The trek from Hsipaw up to the Padaung village of Pankan, was one of the highlights of Myanmar. We were a group of eight and walked with our guide for a little over five hours, stopping briefly in a Shan village, then doing the substantial and often steep hike from roughly 400 meters to 1200 meters. The Padaung are ethnic Khmers who grow tea up in the higher altitudes of Shan state. Our Shan guide, Maung, noted that of the 20,000 kyat we paid for the tour (about $23) 10,000 goes directly to the community so that the children can go to school for free. The food served in our Padaung home, made only of local ingredients, was perhaps the tastiest I had in all Myanmar. Nine of us slept upstairs on lightly padded thin mattresses.
The following day Antoine and I left before dawn for the one hour motor taxi ride back to Hsipaw. The sun rose just as we went over the high pass of our previous day. From Hsipaw we went up to Lashio, a rather non-descript and dusty city, despite its hilly location. From there we flew to Heho airport and on to the main travelers town for Inle Lake, Nyaungshwe. The city is not on the lake proper, but the lake can be accessed by a several kilometer long canal.
More than any other place in Myanmar, this crowded city packed with visitors, gave an early indication of what much of the rest of touristMyanmar might look in another five years. The ten hour boat trip along Inle Lake was great, but there were hundreds of other boats, from the time we departed to the time we got back, transporting other visitors to different places along the lake. The timing for the entrance from the canal to the lake proper was perfect for photography. The early morning mists were still rising as the Inle Lake fishermen paddled the boats with one leg while standing, slapping the water with another paddle to scare fish into the trawl nets that they had set up. The same phenomenon could be observed ( without the paddle slapping), just before sunset as we returned.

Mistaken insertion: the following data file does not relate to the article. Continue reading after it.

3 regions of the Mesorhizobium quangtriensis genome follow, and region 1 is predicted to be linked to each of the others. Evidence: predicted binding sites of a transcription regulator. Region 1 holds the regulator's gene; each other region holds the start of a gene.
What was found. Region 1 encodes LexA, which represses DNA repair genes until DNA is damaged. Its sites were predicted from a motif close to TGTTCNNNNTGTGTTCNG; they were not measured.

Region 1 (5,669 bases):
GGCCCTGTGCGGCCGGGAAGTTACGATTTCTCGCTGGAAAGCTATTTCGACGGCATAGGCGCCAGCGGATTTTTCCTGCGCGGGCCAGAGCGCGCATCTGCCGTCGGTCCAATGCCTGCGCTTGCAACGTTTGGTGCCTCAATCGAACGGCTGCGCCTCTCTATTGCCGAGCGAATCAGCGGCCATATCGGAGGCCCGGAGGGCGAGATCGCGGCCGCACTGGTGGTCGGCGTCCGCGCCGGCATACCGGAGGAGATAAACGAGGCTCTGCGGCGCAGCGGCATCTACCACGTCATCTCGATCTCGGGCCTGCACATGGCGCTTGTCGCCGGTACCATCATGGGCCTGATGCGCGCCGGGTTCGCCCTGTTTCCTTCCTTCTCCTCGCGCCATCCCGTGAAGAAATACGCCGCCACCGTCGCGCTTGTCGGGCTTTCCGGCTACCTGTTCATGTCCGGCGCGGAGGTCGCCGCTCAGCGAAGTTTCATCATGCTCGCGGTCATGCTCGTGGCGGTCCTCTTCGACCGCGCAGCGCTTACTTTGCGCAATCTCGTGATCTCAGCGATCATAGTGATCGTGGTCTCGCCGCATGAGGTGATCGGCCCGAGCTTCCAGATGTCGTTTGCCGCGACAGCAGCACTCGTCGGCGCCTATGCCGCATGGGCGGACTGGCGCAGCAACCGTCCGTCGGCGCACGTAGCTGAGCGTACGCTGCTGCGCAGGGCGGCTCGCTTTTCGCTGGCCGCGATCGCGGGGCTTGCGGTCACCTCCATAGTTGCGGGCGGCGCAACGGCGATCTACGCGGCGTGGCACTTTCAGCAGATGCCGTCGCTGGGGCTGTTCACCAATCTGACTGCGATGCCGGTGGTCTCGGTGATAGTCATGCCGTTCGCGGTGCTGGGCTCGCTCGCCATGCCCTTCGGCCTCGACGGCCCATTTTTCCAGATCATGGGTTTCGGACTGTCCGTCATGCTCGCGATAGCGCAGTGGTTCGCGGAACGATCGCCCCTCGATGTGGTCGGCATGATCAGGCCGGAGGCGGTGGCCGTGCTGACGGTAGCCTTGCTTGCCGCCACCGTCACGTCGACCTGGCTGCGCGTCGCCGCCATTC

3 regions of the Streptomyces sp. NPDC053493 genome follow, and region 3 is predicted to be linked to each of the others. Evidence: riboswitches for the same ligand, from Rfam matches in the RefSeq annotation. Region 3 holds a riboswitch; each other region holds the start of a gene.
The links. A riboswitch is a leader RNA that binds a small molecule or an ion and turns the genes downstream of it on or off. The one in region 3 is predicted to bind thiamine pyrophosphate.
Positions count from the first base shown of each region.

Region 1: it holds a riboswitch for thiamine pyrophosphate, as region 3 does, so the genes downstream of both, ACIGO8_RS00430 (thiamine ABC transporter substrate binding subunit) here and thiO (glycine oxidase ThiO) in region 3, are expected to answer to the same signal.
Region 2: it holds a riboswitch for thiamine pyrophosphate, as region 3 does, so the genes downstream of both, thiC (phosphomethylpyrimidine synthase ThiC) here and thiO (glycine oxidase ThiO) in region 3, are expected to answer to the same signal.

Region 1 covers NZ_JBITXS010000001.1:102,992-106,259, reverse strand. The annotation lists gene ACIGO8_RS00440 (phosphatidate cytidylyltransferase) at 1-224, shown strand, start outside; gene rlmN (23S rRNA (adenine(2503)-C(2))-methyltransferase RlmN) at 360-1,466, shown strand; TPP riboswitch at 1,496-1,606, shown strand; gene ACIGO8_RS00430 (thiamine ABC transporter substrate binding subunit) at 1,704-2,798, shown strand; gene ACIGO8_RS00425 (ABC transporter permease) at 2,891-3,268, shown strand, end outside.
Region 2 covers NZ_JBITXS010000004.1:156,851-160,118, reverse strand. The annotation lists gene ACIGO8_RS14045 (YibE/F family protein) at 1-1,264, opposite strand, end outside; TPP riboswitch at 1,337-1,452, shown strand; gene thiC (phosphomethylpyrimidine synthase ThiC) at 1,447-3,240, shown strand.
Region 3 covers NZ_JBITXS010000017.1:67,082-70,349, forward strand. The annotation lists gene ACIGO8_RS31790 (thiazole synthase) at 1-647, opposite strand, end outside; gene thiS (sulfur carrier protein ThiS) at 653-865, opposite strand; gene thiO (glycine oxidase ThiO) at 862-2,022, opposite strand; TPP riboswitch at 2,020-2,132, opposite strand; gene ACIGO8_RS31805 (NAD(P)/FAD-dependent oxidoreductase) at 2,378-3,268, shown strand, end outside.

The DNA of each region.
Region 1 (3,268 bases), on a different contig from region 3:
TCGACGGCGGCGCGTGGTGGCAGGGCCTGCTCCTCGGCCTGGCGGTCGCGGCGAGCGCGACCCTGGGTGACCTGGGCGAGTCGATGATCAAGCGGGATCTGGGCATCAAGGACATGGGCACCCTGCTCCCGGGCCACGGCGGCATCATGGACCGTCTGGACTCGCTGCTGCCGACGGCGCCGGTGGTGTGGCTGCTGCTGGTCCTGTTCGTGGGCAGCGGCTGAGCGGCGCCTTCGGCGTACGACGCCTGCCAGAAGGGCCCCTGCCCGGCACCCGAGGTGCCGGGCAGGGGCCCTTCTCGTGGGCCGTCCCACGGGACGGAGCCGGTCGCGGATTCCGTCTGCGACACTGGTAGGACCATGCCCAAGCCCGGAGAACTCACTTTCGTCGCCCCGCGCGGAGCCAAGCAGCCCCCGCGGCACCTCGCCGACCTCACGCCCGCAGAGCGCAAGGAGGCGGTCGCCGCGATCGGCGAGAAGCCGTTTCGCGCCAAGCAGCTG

Antoine decided to go to Angkor Wat as I headed, once again by the charming “rock’n’roll” train, to Kalaw. Along with Hsipaw, it is my favourite town in Myanmar. Situated at 4200 feet (Myanmar, along with the USA, is one of the last countries in the world still not converted to metric), Kalaw has a wonderful hill station climate.
Almost all other travelers were trekking to Inle Lake. I decided to head in the opposite direction deeper into the mountains to the Palu village of Nyaungone. Completely bereft of other travelers or even a single store, and with vistas to additional hills and mountain ranges, it was a joy to spend a few hours there.
The magic of Myanmar and the charming interpersonal dynamic that is such a feature of travel here, despite occasional discomfort and inconvenience, still exists. I would echo, however, the advice I was given last summer. The time to visit is now.